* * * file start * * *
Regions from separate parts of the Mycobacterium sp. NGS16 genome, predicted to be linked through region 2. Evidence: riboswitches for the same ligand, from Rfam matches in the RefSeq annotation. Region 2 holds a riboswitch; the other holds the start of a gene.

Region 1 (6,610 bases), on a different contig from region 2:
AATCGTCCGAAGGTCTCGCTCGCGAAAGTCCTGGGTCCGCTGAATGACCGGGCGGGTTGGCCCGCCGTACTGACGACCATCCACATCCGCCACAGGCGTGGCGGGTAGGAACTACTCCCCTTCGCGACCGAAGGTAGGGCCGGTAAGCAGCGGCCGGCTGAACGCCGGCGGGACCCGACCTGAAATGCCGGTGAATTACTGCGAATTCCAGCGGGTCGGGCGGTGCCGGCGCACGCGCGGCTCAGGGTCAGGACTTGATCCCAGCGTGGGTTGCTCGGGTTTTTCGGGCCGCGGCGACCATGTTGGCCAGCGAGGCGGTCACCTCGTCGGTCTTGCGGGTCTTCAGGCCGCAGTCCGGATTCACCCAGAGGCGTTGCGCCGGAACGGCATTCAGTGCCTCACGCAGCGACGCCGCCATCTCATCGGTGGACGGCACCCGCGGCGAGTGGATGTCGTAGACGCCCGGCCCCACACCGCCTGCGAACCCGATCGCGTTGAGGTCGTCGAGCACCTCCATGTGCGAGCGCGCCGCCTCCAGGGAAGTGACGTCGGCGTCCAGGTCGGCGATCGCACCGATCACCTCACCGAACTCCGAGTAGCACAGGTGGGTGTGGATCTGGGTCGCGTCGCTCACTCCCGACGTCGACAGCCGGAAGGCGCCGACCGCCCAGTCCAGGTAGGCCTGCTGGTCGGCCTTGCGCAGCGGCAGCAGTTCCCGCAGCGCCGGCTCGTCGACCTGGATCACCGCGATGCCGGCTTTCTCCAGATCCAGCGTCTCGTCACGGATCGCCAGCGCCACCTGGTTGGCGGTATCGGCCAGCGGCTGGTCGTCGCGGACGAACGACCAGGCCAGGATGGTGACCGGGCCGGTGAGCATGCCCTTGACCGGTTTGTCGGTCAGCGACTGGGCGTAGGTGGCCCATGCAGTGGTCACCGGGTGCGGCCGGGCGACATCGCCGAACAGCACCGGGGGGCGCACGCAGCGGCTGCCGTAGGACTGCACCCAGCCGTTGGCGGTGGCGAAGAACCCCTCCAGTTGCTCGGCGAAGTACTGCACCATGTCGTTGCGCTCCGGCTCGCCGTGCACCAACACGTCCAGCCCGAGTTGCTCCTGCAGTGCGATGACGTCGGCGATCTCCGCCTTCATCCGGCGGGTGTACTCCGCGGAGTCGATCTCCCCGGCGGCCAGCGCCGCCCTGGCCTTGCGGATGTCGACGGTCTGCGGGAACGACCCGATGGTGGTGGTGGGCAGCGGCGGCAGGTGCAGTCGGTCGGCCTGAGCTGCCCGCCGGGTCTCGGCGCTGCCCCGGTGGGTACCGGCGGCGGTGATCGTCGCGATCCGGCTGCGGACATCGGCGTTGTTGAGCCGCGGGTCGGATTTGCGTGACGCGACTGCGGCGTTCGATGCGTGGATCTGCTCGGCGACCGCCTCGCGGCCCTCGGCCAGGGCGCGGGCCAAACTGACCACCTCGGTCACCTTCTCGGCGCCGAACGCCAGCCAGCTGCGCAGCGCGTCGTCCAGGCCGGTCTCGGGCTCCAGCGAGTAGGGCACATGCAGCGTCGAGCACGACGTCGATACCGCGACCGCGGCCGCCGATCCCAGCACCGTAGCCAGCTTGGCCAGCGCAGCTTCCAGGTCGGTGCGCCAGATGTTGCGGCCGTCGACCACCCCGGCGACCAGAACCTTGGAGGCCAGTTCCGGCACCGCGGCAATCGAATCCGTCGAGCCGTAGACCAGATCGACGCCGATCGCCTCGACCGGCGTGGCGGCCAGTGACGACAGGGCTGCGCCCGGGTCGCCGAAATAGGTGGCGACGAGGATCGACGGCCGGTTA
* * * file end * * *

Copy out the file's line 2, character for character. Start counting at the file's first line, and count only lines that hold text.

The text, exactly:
Region 1 (6,610 bases), on a different contig from region 2: